There’s mold on Virgin Mary’s face.
She’s supposed to be glowing, not gross green. It’s rained for days and the sanctuary roof leaks so saint tears erode her face like teenage acne. I try to scrub it, pray it away with mother of grace rosary rhymes. It doesn’t work. The green-gray creeps onto the baby hanging off her breast turning him seasick green. Before I can stop it, the mold climbs the pipes of the pipe organ a snake of mossy mess.
I feel for Mary of the Moldy Face. She’s only fourteen and had a baby too. When my baby isn’t a baby anymore, I read if you have a starring role in a nativity scene you will be a better person, a better parent. Whoever wrote that didn’t have their own baby as baby Jesus or maternity pants on under their Mary dress or Joseph pinching their butt while the angels sang Barf the Angels Sing loudly.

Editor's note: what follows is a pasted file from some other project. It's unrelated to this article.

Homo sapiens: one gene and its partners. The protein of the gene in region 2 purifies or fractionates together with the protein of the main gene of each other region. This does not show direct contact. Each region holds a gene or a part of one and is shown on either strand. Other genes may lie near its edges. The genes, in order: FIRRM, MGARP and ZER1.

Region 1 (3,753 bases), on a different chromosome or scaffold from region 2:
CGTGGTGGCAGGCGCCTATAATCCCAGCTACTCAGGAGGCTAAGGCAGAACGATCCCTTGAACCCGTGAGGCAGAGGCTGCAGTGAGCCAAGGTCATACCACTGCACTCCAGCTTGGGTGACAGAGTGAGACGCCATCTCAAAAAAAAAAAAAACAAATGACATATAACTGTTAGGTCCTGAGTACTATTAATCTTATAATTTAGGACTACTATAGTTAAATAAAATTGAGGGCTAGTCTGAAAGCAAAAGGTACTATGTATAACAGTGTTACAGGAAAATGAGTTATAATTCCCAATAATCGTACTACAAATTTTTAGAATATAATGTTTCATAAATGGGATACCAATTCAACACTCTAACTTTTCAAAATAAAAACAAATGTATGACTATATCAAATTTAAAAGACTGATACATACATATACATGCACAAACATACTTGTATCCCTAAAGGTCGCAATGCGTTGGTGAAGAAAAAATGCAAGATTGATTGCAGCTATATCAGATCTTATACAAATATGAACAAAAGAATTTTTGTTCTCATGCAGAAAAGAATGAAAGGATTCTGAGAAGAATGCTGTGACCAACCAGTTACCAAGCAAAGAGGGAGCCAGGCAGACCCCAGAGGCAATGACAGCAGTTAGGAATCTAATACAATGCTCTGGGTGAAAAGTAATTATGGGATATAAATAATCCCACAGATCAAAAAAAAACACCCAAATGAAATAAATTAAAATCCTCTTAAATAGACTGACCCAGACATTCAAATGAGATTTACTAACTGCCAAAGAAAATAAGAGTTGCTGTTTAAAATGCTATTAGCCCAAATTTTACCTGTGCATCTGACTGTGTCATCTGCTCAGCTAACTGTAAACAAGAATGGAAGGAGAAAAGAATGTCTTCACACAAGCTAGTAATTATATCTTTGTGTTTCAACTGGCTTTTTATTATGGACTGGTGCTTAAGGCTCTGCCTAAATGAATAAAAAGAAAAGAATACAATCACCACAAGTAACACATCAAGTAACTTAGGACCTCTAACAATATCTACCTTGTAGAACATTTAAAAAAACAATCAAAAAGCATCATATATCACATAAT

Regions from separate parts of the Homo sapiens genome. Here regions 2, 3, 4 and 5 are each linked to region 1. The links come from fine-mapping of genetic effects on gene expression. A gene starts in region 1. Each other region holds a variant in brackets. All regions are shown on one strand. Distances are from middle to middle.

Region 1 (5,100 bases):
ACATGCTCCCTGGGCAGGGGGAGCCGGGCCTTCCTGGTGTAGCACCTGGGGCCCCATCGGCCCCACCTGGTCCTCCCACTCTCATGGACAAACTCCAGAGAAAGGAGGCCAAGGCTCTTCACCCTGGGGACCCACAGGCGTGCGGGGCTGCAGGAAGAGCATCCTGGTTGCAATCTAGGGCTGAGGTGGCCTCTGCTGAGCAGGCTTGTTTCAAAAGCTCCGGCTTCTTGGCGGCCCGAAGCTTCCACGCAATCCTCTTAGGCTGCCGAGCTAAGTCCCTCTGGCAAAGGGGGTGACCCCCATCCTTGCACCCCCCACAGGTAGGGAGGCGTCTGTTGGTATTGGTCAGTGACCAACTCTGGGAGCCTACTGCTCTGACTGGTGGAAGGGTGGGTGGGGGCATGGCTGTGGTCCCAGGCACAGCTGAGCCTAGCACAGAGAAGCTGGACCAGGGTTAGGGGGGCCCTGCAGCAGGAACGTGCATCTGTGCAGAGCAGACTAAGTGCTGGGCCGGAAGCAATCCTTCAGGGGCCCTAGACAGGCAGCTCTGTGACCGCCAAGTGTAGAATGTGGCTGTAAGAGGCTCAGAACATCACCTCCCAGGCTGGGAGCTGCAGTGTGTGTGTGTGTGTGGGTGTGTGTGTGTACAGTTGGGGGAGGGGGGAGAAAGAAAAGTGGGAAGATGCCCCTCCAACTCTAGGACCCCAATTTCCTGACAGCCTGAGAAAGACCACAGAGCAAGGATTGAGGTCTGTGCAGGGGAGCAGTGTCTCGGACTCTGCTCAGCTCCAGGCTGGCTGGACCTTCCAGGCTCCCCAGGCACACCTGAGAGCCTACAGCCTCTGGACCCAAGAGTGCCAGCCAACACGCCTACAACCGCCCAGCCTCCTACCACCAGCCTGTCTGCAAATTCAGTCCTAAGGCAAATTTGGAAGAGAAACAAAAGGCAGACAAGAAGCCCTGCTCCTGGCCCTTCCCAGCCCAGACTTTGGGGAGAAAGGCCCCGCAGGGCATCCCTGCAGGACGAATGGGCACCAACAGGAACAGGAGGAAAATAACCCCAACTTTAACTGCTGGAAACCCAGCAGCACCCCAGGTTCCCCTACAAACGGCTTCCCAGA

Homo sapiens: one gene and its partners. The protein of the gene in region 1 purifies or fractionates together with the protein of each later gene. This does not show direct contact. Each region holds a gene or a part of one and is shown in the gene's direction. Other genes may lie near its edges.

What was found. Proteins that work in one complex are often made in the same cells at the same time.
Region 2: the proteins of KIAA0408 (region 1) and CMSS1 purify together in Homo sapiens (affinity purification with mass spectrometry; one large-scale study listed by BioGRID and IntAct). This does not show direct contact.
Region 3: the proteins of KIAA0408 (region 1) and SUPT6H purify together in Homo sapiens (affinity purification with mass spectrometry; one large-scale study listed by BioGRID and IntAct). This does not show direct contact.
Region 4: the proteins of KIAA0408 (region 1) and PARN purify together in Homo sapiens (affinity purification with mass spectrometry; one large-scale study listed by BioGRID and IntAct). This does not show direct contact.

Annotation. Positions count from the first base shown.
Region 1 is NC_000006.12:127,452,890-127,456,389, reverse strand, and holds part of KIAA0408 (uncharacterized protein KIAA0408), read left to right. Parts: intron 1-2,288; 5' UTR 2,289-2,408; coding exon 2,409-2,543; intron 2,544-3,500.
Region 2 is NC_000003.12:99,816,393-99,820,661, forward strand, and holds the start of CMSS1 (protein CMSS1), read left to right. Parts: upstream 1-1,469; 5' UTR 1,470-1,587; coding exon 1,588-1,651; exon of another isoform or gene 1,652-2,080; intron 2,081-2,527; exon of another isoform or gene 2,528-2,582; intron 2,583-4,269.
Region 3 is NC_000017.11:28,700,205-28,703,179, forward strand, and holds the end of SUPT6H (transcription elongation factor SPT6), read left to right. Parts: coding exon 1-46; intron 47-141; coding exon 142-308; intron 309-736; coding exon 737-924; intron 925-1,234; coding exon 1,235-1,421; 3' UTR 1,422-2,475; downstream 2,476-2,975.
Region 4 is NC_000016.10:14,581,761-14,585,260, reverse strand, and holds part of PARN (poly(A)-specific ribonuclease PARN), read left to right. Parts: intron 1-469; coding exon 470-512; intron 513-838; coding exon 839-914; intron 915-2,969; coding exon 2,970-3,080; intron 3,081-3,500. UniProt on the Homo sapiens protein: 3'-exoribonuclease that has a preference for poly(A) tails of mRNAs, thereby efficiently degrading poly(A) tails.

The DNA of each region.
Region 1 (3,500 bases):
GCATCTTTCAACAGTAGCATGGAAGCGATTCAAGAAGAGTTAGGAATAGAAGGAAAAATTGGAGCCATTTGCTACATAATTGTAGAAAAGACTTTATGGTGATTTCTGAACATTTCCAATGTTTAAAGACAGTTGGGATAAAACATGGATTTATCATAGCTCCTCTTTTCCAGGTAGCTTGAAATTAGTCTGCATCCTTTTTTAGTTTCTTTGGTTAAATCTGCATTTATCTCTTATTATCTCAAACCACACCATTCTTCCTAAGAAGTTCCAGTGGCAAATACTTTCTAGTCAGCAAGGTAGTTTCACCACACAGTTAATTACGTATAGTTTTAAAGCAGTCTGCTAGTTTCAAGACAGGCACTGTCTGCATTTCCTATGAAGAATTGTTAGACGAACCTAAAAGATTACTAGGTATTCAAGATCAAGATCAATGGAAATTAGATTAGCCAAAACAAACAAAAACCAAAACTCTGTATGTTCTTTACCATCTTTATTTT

I wet a prayer cloth with Jean Naté to anoint Mary. I feel like Mary of Mary and Martha instead of Mary Magdalene for a minute as I’m proud to follow the Biblical guidance to shower her with drugstore perfume.
The bishop arrives and tries to exorcise the statue with his own scrub brush but it’s too late. She’s ruined, spoiled, no longer good enough to stand in the church as a saintly figure.
I look down at my baby after he’s born, watching for fungus to grow on his face or fingers. He’s spared, born with a perfect blue-eyed, blond-haired Jesus countenance. At fifteen, I turn into a moldy statue in the house where he doesn’t sleep.